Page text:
Venture Out to Blue Hills, Derby Street Shoppes and Plymouth Rock [VIDEO]
Revisit your younger days when you hopped in the car, started the engine and drove off in search of something fun. The Sunday Patch Passport maps out where you can go on a 15-, 30- or 60-minute drive from your home. You won’t want to miss these unique sto
Looking for somewhere to go? Check out three options from your West Roxbury Patch Passport. Some of these places you may have been before, but check them out again.
The Blue Hills Reservation
The Blue Hills Reservation, a 7,000-acre area owned and operated by the Department of Conservation and Recreation, offers residents of Massachusetts with an oasis in nature just south of Boston.
With 125 miles of trails, a swimming area at Houghton’s Pond and golf at the Ponkapoag Golf Course, the reservation provides something for everyone.
Derby Street Shoppes in Hingham
One of the finest shopping areas of the South Shore sits right off Route 3 in Hingham at the Derby Street Shoppes.
Made up of 78 retailers, including clothing stores, delicious restaurants and boutique shops, visitors like Derby Street because it accommodates shoppers of all ages.
“They have ice cream, they have cake, they have all kind of great shops to go into,” said Jackie Dowding, a Hingham mother. “The kids get to walk around and they have some of their favorite places to go. We just love it.”
Besides the variety of stores on Derby Street, tourists can visit the "Serenity Garden" located behind Barnes & Noble, and the “Hidden Pond” behind Burton’s Grille for a quiet place to take a break from your shopping or have a picnic. The Derby Street Shoppes also has a bocce court in the summer months and a skating area during the winter.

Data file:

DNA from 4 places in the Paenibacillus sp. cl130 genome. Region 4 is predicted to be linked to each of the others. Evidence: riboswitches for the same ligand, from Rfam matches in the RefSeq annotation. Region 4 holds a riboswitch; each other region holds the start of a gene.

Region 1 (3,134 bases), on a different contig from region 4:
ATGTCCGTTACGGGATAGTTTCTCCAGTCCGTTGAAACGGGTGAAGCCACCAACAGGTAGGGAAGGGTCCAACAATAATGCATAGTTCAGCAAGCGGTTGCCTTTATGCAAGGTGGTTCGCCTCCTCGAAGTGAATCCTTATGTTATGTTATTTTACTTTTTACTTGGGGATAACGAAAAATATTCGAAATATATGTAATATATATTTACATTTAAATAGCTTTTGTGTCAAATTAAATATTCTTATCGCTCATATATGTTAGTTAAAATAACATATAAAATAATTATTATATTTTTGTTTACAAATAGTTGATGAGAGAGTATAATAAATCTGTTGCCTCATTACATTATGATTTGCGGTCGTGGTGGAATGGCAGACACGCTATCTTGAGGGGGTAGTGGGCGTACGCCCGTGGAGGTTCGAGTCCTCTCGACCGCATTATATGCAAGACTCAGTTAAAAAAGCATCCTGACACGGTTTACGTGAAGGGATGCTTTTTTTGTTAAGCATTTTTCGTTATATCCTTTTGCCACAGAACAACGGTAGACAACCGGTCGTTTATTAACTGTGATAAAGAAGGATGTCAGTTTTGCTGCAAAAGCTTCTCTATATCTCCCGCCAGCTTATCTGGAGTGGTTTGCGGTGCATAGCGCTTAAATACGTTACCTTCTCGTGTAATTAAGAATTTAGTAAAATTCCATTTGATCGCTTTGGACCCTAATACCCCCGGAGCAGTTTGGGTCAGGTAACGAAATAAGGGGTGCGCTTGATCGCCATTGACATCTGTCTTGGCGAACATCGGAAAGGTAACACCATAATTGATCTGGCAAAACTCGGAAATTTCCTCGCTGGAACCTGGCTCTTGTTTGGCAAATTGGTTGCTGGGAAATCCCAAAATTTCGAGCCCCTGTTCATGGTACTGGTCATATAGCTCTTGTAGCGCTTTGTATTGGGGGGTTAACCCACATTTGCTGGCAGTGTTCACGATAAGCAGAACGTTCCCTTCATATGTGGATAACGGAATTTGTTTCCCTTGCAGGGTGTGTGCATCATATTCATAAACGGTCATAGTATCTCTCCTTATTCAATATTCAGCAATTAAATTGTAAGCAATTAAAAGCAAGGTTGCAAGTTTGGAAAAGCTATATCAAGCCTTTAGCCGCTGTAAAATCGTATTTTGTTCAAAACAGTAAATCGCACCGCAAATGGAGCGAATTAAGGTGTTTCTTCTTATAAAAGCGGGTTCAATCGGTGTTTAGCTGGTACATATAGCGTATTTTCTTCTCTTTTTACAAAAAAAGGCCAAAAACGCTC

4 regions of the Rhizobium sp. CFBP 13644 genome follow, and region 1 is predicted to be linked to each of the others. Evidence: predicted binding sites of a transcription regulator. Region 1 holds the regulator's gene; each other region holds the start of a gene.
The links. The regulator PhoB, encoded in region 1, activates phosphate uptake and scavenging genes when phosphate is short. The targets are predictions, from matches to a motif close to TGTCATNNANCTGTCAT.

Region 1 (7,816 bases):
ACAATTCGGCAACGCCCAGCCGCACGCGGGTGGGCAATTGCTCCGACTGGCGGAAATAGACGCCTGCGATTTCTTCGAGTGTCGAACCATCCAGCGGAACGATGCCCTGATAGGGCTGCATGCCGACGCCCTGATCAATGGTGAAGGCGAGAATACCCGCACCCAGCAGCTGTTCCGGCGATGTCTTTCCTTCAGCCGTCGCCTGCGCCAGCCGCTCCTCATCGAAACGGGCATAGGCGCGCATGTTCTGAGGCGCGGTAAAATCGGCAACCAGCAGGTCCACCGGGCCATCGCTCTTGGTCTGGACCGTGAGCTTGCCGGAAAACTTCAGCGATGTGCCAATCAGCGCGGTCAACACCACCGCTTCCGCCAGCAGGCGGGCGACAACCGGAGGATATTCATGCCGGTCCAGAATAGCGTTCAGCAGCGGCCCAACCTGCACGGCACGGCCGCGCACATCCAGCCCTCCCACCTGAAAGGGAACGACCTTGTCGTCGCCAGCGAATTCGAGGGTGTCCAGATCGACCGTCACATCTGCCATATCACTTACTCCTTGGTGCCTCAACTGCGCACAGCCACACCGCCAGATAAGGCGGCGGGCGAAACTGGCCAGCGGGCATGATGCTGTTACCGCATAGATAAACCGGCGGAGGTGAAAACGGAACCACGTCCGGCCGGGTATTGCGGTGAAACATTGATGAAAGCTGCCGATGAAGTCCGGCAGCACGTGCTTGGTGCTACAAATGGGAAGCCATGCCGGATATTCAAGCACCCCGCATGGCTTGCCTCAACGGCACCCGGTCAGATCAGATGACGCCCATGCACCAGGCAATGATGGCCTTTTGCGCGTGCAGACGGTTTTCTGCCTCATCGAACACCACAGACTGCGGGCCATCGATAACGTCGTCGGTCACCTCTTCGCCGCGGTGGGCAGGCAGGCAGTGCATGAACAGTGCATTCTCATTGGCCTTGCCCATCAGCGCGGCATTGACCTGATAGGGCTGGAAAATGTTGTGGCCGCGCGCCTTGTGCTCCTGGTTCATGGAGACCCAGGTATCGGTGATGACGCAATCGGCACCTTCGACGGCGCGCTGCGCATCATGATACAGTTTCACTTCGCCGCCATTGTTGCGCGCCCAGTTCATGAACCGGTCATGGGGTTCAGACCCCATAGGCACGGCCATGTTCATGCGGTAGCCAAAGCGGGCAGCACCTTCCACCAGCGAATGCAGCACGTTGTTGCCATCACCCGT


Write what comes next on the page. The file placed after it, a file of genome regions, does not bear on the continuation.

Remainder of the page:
It's not an impressive rock. So why do people travel to see it? Most don't know why. Once nothing more than the foundation for a wharf, it serves as a reminder of the foundation of the country.
Good arguments exist that at least some of the Mayflower voyagers stepped onto this piece of rock on their way to the first deadly winter in Plymouth. It occupied a spot on the coastline that, at high tide, might make a good place to step from a boat to the shore. At low tide, anyone would choose the adjacent beach.
The town had such affection for the artifact: It built the wharf with the rock as a part of the foundation. The rock has travelled about town, adopted by a variety of causes. Revolutionaries wrested it from the wharf, leaving half of it behind, and leaned it on a tree in Town Square. The Pilgrim Hall Museum claimed it, put it inside a portico too small for its already reduced girth, chipped away and began to make it a national monument. In 1921, for the 400th anniversary of the landing, a year late, the town reunited the top portion to the bottom part where it sits today under a grand granite canopy.